Table of Contents
- 16-19 High Needs Funding Guidance
- Approaching 14
- Transition at 16
- Transition at 16 With Statement
- 16 + Requesting EHCP
- EHCP Assessment
- Transfer Statement to EHCP
- 16+ Has LDA Already
- Package Support
- EHCP Format
- EHCP Outcomes
- EHCP Review
- Natspec College Directory
- Home Education
- Useful Links
- Related Pages
EHC Plans for 13+
This page sets out the pathways for young people aged 13+ who have additional learning needs requiring greater support than would normally be provided in school. As a result of the Children and Families Act 2014, EHC plans will replace 16+ statements and Learning Difficulty Assessments in Further (not Higher) Education, and may in certain circumstances run up to age 25.
It is intended that the responsibility for dealing with assessments and support arrangements will transfer to young people themselves once they reach 16. Chapter 8 of the New SEND Code of Practice 2014 covers 16+ arrangements in more detail, and paragraph 8.19 says "Where a young person is under 18, the involvement of parents is particularly important and local authorities should continue to involve them in the vast majority of decisions."
For young people age 16+ there will be a phased transfer to the new system between September 2014 and September 2016. Until 1 September 2016, local authorities must continue to have regard to LDA Statutory Guidance in relation to young people who receive support in post-16 education, training or higher education as a result of a LDA.
Local authorities should have a transition plan available in September 2014. The transition plan should include the number of young people receiving support as a result of an LDA that the local authority expects to transfer to the new system in each year of the transition period; details of the transfer review process; and the arrangements for the transfer of young people who receive support as a result of a LDA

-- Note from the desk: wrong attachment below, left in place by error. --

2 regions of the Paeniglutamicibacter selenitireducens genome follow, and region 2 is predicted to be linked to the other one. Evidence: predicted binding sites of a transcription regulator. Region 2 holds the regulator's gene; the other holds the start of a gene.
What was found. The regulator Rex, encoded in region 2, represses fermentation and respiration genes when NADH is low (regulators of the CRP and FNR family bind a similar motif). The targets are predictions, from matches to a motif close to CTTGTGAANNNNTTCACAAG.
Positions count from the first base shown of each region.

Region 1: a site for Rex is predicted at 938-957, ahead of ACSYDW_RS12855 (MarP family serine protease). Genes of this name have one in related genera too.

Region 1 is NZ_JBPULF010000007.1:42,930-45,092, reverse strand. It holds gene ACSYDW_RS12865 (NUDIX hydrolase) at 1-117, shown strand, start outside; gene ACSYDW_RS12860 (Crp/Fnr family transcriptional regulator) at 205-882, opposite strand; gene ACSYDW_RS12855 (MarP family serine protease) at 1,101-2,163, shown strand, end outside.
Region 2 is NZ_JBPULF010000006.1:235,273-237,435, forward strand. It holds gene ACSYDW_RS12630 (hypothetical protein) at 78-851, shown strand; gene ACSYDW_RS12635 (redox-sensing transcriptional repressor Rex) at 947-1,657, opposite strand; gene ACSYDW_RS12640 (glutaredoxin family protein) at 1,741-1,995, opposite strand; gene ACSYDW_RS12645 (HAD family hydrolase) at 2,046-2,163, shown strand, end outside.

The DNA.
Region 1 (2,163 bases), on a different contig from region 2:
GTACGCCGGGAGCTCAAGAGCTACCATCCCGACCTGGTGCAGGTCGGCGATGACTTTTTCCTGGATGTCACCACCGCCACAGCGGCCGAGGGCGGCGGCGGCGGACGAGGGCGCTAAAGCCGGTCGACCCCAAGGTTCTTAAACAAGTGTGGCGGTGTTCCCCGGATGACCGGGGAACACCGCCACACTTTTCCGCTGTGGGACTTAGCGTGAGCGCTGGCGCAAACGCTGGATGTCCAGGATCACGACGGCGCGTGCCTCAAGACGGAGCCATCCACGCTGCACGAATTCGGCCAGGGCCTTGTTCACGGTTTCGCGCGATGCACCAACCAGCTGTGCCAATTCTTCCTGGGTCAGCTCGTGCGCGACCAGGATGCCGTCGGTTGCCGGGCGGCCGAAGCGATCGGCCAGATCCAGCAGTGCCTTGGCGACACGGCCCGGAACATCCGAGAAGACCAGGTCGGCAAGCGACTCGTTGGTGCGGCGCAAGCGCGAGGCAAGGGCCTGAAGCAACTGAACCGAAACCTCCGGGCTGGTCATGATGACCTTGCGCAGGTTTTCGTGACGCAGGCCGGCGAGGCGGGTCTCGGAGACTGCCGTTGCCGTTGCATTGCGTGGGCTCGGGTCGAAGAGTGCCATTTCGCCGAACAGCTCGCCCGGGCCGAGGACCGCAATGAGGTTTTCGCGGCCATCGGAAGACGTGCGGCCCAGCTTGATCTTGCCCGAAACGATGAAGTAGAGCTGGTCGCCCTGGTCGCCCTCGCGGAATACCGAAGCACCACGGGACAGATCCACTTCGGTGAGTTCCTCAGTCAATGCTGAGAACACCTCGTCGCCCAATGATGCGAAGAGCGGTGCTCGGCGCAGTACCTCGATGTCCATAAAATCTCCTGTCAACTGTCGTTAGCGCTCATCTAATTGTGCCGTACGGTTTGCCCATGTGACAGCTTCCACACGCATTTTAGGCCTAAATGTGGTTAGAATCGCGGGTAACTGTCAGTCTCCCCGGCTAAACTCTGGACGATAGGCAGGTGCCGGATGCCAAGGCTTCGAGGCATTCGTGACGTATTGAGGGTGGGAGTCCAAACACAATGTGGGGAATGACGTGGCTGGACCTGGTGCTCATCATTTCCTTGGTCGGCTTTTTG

At the end of September 2014 Jane McConnell at Ipsea said that the main questions to their helpline are about FE college and requesting an EHCP; transition from statement to EHCP; schools withdrawing support; transport changes; and new timelines. The hot issue is apparently no EHC needs assessment at transition.
Appendix A at the back of the Transition Guidance sets out in table form the statutory requirements (R) and non-statutory expectations (E) relating to the transfer of different groups of children and young people to the new SEN system.
High Needs Funding Guidance Assumes LDA or EHCP
The funding guidance for post-16 education assumes that "the majority of young people with high needs attending a school, college or specialist post-16 institution will subject to either a statement of SEN, an LDA or, from September 2014, an EHC plan"
As Young Person Approaches 14
Moving from Secondary to Post-16, No Statement
Where a local authority was part way through a Learning Difficulty Assessment on 1 September 2014 this should be completed as an LDA unless parents/young person request an ECHP.
"A young person who was well supported through the Local Offer while at school [ie no statement] may move to a further education (FE) college where the same range or level of support is not available. An EHC plan may then be needed to ensure that support is provided and co-ordinated effectively in the new environment."[9.15 New SEND Code of Practice 2014]
Moving from Secondary to Post-16, Already Has Statement
After September 2014, LAs must complete the ECHP transfer review when young people move from secondary to post-16.
With the introduction of EHC needs assessments and EHC plans from 1 September 2014, local authorities will no longer be under a duty to commence new LDAs. Requests for new assessments will be treated as EHCPs. "An EHC needs assessment will not always lead to an EHC plan. The information gathered during an EHC needs assessment may indicate ways in which the school, college or other provider can meet the child or young person’s needs without an EHC plan." [9.6 New SEN Code of Practice June 2014]
EHCP AssessmentSee Chapter 9 new SEN Code of Practice
Process for Transferring Statements to EHC Plans
The LA must carry out a transfer review incorporating an EHC needs assessment in accordance with the new SEN Code of Practice before a child or young person with a statement is moved to an EHC plan.